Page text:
Investigate the smallest number of moves it takes to turn these mats upside-down if you can only turn exactly three at a time.

Ben and his mum are planting garlic. Use the interactivity to help you find out how many cloves of garlic they might have had.

In this maze of hexagons, you start in the centre at 0. The next hexagon must be a multiple of 2 and the next a multiple of 5. What are the possible paths you could take?

Frances and Rishi were given a bag of lollies. They shared them out evenly and had one left over. How many lollies could there have been in the bag?

What do the numbers shaded in blue on this hundred square have in common? What do you notice about the pink numbers? How about the shaded numbers in the other squares?

Arrange the four number cards on the grid, according to the rules, to make a diagonal, vertical or horizontal line.

How many ways can you find to do up all four buttons on my coat? How about if I had five buttons? Six ...?

Can you find the chosen number from the grid using the clues?

There are nine teddies in Teddy Town - three red, three blue and three yellow. There are also nine houses, three of each colour. Can you put them on the map of Teddy Town according to the rules?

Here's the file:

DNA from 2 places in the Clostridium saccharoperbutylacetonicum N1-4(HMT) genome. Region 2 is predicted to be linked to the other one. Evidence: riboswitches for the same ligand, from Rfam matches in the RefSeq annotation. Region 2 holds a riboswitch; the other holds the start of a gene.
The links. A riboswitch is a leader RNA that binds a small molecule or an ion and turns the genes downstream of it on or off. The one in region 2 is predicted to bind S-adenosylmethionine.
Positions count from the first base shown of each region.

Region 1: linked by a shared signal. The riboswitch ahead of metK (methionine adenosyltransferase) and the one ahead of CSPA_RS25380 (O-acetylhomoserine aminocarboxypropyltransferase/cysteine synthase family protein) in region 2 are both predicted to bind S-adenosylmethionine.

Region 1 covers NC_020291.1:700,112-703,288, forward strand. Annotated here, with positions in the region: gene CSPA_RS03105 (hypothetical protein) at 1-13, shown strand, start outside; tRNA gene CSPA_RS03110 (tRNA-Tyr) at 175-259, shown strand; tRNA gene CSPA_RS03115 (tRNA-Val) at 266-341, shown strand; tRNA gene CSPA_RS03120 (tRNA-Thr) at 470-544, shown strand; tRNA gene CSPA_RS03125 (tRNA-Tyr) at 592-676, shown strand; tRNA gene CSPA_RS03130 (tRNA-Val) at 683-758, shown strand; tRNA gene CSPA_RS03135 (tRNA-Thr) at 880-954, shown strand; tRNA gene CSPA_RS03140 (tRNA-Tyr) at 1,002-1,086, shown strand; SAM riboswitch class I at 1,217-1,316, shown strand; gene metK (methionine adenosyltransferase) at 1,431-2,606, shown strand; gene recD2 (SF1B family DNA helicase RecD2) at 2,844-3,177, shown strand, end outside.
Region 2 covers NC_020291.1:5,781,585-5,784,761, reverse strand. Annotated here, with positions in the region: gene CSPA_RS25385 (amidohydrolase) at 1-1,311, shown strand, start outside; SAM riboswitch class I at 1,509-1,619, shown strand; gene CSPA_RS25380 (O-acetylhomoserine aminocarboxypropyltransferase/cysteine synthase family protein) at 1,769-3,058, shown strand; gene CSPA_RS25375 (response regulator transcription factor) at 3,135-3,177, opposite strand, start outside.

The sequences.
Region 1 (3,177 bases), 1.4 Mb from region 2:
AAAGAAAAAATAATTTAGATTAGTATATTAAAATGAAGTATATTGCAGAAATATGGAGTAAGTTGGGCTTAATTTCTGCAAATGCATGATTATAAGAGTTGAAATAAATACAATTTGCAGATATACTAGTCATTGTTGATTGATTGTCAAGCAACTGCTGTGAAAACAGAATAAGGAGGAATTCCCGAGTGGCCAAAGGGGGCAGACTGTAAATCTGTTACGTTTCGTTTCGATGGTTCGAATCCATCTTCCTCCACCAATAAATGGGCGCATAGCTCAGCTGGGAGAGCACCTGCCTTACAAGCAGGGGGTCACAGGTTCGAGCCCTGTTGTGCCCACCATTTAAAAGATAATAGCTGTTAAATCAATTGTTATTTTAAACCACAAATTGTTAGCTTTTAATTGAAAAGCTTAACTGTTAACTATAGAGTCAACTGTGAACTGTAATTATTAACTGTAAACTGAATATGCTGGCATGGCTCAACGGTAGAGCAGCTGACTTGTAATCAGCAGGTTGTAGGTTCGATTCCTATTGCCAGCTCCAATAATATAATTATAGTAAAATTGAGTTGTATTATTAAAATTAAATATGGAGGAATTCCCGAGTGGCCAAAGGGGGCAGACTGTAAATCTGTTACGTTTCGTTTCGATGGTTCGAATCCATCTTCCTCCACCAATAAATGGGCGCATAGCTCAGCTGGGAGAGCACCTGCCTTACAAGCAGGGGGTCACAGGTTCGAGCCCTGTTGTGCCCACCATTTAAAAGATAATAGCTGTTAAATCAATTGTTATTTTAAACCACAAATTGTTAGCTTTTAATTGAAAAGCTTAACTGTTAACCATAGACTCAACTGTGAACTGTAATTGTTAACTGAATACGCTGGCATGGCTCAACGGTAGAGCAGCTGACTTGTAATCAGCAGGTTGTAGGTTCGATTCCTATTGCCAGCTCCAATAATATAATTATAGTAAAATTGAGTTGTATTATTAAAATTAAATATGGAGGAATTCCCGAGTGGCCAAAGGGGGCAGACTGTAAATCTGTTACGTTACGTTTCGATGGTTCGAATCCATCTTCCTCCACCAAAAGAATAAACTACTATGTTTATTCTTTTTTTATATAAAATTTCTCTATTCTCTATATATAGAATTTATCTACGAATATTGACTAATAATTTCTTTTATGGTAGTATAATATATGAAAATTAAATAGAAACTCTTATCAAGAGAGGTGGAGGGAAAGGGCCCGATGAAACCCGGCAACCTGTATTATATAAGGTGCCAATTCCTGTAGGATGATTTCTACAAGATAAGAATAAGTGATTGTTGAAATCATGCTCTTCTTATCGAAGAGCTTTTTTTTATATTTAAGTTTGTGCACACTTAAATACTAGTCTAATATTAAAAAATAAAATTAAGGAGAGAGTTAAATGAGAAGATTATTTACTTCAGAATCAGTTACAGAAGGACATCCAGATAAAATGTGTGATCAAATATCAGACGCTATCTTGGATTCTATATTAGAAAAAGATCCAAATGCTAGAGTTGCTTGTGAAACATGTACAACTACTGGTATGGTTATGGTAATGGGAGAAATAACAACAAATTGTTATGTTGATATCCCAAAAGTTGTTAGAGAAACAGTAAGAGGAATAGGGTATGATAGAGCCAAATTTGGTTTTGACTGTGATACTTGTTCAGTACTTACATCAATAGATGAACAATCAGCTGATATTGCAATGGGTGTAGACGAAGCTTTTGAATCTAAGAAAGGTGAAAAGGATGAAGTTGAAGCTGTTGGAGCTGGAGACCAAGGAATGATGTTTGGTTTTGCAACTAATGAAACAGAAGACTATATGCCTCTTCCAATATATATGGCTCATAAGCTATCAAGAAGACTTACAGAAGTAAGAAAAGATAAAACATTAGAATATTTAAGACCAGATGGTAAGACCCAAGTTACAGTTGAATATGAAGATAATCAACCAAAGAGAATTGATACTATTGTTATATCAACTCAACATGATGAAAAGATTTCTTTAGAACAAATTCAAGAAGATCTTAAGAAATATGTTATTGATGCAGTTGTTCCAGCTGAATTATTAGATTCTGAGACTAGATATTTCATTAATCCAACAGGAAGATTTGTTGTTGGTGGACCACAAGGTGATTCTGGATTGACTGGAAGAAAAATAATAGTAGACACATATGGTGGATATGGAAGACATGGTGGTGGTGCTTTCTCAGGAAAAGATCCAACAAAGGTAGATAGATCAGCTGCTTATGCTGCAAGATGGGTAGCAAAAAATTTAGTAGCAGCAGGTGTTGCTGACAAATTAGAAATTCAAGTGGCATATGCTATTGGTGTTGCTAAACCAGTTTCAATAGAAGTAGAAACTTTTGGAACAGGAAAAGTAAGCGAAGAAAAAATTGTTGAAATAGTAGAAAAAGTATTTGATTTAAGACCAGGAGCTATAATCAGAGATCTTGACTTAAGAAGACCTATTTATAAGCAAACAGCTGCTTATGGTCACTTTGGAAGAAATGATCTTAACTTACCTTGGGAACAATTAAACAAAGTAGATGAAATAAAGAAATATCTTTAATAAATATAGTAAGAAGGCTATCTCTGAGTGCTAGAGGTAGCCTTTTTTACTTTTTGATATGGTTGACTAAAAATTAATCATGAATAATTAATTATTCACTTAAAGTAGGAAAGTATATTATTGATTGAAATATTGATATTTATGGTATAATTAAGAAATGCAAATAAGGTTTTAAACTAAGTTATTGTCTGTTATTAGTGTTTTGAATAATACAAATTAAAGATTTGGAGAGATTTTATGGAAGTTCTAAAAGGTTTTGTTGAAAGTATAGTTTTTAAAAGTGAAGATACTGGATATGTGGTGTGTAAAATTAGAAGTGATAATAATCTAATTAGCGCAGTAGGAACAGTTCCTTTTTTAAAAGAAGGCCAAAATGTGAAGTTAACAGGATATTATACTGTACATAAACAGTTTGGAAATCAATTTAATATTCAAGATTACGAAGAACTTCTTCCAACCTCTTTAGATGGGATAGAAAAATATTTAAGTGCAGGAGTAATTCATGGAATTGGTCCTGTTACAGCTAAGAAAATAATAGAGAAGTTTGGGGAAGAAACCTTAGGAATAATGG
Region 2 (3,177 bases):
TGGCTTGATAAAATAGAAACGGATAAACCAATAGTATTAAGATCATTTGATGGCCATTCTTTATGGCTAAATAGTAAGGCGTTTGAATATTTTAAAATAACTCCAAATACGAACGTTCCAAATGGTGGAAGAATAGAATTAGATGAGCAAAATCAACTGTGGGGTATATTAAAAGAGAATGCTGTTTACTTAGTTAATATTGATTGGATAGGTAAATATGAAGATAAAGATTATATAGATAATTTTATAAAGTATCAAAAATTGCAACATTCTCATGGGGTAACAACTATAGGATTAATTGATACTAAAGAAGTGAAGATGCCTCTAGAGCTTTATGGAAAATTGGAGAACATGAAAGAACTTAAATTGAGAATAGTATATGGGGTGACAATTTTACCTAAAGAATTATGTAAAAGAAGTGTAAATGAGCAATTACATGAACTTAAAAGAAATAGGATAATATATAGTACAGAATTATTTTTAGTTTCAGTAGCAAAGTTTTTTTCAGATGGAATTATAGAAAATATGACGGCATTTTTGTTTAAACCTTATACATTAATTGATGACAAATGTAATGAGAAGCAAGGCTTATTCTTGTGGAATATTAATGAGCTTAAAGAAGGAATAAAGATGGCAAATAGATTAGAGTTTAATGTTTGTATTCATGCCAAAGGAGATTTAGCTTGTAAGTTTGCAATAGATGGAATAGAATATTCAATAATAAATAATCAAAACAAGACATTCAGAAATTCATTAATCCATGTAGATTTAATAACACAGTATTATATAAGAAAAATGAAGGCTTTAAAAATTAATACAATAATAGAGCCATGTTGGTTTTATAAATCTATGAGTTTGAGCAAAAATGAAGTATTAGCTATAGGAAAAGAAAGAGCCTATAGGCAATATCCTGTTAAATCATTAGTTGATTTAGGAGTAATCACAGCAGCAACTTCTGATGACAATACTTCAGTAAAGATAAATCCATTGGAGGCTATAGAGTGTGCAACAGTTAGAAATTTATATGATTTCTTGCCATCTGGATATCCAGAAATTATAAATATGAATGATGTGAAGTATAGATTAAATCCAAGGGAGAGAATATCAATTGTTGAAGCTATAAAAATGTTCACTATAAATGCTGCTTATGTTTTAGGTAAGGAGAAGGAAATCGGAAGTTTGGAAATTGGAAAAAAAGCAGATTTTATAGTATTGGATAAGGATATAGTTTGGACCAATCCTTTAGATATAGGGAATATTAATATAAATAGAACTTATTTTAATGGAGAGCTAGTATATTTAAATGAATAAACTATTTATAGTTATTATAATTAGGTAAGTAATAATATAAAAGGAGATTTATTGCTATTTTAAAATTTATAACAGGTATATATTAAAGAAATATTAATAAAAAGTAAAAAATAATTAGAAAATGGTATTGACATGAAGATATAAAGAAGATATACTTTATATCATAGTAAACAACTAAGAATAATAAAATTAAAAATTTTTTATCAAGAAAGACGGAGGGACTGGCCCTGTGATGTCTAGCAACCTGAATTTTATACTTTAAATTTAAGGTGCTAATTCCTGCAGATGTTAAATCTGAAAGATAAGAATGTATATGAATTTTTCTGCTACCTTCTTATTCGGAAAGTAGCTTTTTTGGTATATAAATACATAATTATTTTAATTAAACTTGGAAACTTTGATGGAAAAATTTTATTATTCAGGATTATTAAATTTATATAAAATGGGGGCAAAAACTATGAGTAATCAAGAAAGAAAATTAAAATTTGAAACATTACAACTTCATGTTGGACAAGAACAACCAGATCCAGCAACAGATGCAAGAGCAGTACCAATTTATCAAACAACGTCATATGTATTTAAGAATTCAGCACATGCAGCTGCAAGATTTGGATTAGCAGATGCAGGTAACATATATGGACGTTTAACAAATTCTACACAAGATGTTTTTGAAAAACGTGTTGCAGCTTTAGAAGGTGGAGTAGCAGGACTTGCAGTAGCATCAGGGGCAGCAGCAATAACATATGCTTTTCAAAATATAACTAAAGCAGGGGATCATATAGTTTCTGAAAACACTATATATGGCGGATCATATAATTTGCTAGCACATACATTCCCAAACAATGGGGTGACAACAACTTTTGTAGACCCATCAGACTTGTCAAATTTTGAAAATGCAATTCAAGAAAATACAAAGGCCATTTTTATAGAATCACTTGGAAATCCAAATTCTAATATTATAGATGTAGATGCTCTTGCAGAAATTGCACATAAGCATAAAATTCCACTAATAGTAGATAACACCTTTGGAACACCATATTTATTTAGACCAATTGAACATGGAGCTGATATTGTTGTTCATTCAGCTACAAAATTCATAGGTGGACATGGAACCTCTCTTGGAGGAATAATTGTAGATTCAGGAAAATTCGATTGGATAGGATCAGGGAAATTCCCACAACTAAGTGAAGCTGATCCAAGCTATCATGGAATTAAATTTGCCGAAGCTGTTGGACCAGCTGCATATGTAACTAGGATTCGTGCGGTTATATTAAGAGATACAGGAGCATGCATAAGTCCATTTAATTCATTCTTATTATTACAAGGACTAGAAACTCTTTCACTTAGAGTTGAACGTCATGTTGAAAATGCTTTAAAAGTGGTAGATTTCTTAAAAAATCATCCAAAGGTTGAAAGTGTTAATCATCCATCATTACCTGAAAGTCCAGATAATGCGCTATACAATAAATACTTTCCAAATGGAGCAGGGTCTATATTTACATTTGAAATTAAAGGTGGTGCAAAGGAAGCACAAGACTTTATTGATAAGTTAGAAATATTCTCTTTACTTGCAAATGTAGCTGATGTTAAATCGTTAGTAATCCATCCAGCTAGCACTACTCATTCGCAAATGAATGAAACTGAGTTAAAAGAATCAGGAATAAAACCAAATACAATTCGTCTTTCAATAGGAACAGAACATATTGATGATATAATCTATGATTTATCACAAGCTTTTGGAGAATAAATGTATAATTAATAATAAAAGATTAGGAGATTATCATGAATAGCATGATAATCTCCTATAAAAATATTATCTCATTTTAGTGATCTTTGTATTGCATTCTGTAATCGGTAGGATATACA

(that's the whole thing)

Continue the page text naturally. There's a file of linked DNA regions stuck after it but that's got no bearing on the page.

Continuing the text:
Sweets are given out to party-goers in a particular way. Investigate the total number of sweets received by people sitting in different positions.

This tricky challenge asks you to find ways of going across rectangles, going through exactly ten squares.

How many trains can you make which are the same length as Matt's, using rods that are identical?

Let's suppose that you are going to have a magazine which has 16 pages of A5 size. Can you find some different ways to make these pages? Investigate the pattern for each if you number the pages.

Can you order the digits from 1-3 to make a number which is divisible by 3 so when the last digit is removed it becomes a 2-figure number divisible by 2, and so on?

You have 4 red and 5 blue counters. How many ways can they be placed on a 3 by 3 grid so that all the rows columns and diagonals have an even number of red counters?

Find out what a "fault-free" rectangle is and try to make some of your own.

This challenge, written for the Young Mathematicians' Award, invites you to explore 'centred squares'.

A game for 2 people. Take turns placing a counter on the star. You win when you have completed a line of 3 in your colour.

Is it possible to place 2 counters on the 3 by 3 grid so that there is an even number of counters in every row and every column? How about if you have 3 counters or 4 counters or....?

Can you work out how to balance this equaliser? You can put more than one weight on a hook.

Only one side of a two-slice toaster is working. What is the quickest way to toast both sides of three slices of bread?

Exactly 195 digits have been used to number the pages in a book. How many pages does the book have?

In this problem it is not the squares that jump, you do the jumping! The idea is to go round the track in as few jumps as possible.

Find the sum and difference between a pair of two-digit numbers. Now find the sum and difference between the sum and difference! What happens?

Try this matching game which will help you recognise different ways of saying the same time interval.